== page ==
As an aside, SysML was developed in response to an RFP produced by the OMG Systems Engineering DSIG, and was influenced by earlier DSIG work on adapting the UML to systems engineering. So while it may be an independent "open source" project, it has always been closely aligned with OMG's requirements. --Allan McInnes (talk) 19:24, 29 June 2006 (UTC)
I am open to Allan's suggestion for one article, as long as we clarify that the open source, non-trademarked SysML preceded the OMG version by approximately 3 years, and we clearly summarize the technical differences between the two. BTW, the latter would be straightforward if OMG SysML abided with the open source regarding summarizing modifications: "All modified versions of this specification must include a prominent notice stating how and when the specification was modified." I cannot find such a "prominent notice" with OMG SysML (OMG doc# ptc/06-05-3). If that is the case, we will need to construct such a summary. --Kobryn 20:06, 29 June 2006 (UTC)
I'm all for clarifying the differences, and giving temporal precedence to the open source SysML. --Allan McInnes (talk) 20:14, 29 June 2006 (UTC)
Ironically, the OMG SysML spec appears to include the requirement to provide a "prominent notice", but to not actually follow that requirement itself. Quite disappointing. --Allan McInnes (talk) 21:16, 29 June 2006 (UTC)

I have merged what little content was in the OMG SysML article into a new section in this article, titled "OMG SysML". --Allan McInnes (talk) 21:11, 29 June 2006 (UTC)


Large chunk of Introduction is from —Preceding unsigned comment added by (talk) 11:07, 23 April 2008 (UTC)

That section does have a reference to that source. -- Marcel Douwe Dekker (talk) 22:01, 10 September 2008 (UTC)

Delimination of SysML and UML is not clear enough[edit]

Even though the specification of SysML is reusing UML to a significant extend (and even referencing it) it should be clearly said that both are modeling language on a "parallel" level and can be used stand-alone. In the article, is is mentioned that there are only two new diagrams. This is actually not true: A very basic element of SysML is the abstraction of "blocks" used in two new (!) diagram types, namely Block Definition Diagram and Internal Block Diagram. Even though they reuse some features of "classes" and "objects" both concepts are not compatible at all and they should never be mixed up. Core features of classes like inheritance and polymorphism are not considered/supported by blocks. The fact that some tools support the "block" abstraction by means of a stereotyped class definitions (<<block>>) is even increasing the mess of misperception. To my opinion, the inadequateness of classes to define a system structure/breakdown/architecture was one core motivation to derive a second standard SysML parallel (!) to UML. —Preceding unsigned comment added by (talk) 12:34, 4 March 2011 (UTC)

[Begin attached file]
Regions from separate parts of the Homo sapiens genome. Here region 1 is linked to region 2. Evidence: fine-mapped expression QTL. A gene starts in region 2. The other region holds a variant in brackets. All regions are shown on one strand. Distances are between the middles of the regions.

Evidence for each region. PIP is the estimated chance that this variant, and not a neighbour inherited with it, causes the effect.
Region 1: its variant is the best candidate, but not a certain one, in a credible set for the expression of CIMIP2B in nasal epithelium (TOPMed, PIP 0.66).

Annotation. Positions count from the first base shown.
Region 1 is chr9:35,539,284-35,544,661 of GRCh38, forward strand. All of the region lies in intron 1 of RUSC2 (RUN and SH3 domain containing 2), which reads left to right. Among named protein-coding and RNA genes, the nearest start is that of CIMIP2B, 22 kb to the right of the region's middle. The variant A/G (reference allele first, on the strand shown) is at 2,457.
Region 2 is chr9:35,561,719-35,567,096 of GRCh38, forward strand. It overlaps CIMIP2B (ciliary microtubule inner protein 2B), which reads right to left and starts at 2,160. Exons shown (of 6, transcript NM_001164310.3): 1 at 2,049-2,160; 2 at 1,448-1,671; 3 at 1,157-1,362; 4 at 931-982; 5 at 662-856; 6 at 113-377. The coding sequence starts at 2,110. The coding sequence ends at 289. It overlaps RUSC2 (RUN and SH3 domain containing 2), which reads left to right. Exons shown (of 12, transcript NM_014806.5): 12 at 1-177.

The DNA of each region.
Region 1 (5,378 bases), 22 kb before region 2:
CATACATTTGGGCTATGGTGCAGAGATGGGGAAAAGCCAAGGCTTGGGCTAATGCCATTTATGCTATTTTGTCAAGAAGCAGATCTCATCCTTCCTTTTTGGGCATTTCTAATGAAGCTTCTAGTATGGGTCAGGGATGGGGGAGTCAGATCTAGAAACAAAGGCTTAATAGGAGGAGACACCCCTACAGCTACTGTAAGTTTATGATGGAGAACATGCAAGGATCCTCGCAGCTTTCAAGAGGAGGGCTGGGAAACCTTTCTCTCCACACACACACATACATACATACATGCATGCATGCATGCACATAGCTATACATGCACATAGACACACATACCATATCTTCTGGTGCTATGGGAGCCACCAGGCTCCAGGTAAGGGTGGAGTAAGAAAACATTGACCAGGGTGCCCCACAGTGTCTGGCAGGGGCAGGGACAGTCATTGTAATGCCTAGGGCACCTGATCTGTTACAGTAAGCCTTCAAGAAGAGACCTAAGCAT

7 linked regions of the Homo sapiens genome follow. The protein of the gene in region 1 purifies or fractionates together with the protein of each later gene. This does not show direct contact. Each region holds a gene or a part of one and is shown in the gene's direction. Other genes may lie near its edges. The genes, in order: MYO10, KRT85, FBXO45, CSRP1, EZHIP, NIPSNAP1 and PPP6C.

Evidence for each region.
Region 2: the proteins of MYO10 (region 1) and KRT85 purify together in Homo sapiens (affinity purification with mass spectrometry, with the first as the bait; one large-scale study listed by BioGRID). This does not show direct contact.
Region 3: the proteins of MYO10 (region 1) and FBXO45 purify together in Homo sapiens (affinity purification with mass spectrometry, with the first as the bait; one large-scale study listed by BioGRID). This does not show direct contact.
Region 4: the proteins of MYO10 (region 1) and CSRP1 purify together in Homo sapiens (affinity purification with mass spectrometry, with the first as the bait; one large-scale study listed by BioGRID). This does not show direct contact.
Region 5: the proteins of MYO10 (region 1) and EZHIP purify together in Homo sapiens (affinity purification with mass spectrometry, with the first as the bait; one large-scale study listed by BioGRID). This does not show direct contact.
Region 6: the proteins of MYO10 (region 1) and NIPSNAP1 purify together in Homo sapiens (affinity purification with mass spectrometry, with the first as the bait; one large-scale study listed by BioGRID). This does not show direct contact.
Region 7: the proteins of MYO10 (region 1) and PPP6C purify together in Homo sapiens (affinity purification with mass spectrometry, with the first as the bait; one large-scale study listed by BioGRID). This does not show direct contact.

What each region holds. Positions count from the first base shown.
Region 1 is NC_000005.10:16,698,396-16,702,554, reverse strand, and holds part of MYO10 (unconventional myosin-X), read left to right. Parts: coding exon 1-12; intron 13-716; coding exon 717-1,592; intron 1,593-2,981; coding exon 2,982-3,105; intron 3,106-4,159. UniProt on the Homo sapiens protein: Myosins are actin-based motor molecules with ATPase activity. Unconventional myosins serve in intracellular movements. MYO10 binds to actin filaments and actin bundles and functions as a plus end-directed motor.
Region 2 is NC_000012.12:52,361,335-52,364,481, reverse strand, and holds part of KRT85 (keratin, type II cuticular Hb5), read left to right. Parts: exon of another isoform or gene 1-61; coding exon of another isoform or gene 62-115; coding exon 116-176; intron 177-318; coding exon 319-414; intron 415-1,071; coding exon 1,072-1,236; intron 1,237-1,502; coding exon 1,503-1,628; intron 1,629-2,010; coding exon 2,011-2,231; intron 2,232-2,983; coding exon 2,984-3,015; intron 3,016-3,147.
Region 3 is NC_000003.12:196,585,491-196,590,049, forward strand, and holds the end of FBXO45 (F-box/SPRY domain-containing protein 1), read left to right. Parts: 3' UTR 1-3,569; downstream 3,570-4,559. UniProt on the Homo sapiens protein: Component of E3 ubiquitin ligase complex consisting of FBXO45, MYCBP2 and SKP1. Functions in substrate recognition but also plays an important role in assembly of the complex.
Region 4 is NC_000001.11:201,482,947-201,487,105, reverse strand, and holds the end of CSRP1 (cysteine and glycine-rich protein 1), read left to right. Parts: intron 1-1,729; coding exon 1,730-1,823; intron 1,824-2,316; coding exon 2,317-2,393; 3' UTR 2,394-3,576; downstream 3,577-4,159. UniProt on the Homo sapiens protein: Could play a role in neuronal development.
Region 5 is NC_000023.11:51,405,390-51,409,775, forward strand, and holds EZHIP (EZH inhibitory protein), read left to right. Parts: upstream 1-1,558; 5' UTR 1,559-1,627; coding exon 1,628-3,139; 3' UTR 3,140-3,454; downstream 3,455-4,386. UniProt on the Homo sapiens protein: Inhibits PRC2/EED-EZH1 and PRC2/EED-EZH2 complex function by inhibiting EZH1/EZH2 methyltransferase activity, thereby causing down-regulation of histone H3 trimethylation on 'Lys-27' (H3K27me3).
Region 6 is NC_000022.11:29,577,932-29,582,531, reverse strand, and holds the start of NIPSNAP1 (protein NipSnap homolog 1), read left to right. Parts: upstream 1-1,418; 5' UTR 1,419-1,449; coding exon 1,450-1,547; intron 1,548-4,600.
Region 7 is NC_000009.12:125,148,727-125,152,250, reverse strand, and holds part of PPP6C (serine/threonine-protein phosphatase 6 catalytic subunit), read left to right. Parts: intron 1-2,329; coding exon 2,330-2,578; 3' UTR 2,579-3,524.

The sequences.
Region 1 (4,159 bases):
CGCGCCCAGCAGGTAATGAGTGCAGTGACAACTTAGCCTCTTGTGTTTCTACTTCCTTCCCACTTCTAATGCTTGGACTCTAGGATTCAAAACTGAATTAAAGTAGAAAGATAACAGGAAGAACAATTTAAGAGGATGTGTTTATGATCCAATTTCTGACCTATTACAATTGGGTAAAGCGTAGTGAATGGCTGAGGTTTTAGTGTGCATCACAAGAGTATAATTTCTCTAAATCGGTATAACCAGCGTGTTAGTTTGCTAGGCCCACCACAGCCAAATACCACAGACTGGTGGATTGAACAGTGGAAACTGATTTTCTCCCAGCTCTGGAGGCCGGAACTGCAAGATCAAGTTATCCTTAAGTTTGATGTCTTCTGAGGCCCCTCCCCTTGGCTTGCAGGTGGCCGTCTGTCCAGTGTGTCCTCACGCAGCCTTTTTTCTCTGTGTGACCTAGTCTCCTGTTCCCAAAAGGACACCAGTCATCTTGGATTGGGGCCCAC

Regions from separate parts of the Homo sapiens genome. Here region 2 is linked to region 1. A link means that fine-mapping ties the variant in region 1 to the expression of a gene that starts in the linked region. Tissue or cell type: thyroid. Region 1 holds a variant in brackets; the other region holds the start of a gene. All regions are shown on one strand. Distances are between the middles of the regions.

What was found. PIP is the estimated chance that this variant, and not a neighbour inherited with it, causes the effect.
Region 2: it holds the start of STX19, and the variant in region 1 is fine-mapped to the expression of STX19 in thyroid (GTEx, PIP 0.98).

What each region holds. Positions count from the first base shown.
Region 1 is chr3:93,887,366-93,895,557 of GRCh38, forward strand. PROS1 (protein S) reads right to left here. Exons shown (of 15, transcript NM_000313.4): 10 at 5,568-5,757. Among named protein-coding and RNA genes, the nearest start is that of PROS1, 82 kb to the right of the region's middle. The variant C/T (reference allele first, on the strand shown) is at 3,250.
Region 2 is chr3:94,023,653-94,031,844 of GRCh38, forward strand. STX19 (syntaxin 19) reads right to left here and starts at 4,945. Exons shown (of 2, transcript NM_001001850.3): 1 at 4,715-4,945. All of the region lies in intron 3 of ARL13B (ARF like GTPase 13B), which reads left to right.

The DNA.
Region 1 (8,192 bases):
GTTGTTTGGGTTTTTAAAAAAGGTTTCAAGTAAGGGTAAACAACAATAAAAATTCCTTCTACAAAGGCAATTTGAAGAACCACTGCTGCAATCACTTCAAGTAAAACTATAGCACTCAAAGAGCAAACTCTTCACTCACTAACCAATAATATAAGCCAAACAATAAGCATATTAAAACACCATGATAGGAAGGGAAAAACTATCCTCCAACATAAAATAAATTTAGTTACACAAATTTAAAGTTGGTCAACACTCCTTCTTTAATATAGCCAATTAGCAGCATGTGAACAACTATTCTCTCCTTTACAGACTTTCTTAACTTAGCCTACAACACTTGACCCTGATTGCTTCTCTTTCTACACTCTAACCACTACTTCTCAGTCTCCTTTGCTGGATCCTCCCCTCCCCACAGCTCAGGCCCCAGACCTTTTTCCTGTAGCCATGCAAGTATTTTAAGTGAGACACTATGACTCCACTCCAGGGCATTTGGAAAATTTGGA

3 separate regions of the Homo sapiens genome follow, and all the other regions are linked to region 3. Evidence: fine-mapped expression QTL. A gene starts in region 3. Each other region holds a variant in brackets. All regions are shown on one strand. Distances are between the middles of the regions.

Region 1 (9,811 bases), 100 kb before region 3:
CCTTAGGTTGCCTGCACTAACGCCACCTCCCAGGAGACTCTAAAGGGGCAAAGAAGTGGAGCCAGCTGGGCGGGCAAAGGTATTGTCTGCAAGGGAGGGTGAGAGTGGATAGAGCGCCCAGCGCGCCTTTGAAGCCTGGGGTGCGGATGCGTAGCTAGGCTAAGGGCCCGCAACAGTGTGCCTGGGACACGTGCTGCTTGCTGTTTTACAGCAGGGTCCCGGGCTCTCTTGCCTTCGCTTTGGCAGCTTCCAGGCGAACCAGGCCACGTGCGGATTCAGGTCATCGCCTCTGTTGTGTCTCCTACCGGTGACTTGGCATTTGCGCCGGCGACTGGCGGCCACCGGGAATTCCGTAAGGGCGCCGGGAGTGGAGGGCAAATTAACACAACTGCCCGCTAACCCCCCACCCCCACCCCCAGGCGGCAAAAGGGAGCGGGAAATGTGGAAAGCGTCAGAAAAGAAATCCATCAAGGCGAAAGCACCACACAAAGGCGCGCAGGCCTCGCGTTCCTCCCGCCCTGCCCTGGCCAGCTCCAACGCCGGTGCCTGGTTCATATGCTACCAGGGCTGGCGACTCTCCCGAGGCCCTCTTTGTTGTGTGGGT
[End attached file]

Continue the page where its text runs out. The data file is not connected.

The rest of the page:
Acceptance in the Field remains unclear[edit]

IMO the degree of adoption for daily use in the relevant industries could still be made clearer in this article. The language specs seem to still be under active development and nobody would question the success of UML (=used worldwide). However, it remains unclear whether or not this is also true for sysml. --[IP guest] — Preceding unsigned comment added by (talk) 09:46, 4 October 2012 (UTC)

No relation to the ML language[edit]

The language name, ending in "ML", does not indicate any relation to the ML programming language. See What's in a name: SysML vs. ML at SysMLForum. Øyvind Teig (talk) 15:34, 13 June 2013 (UTC)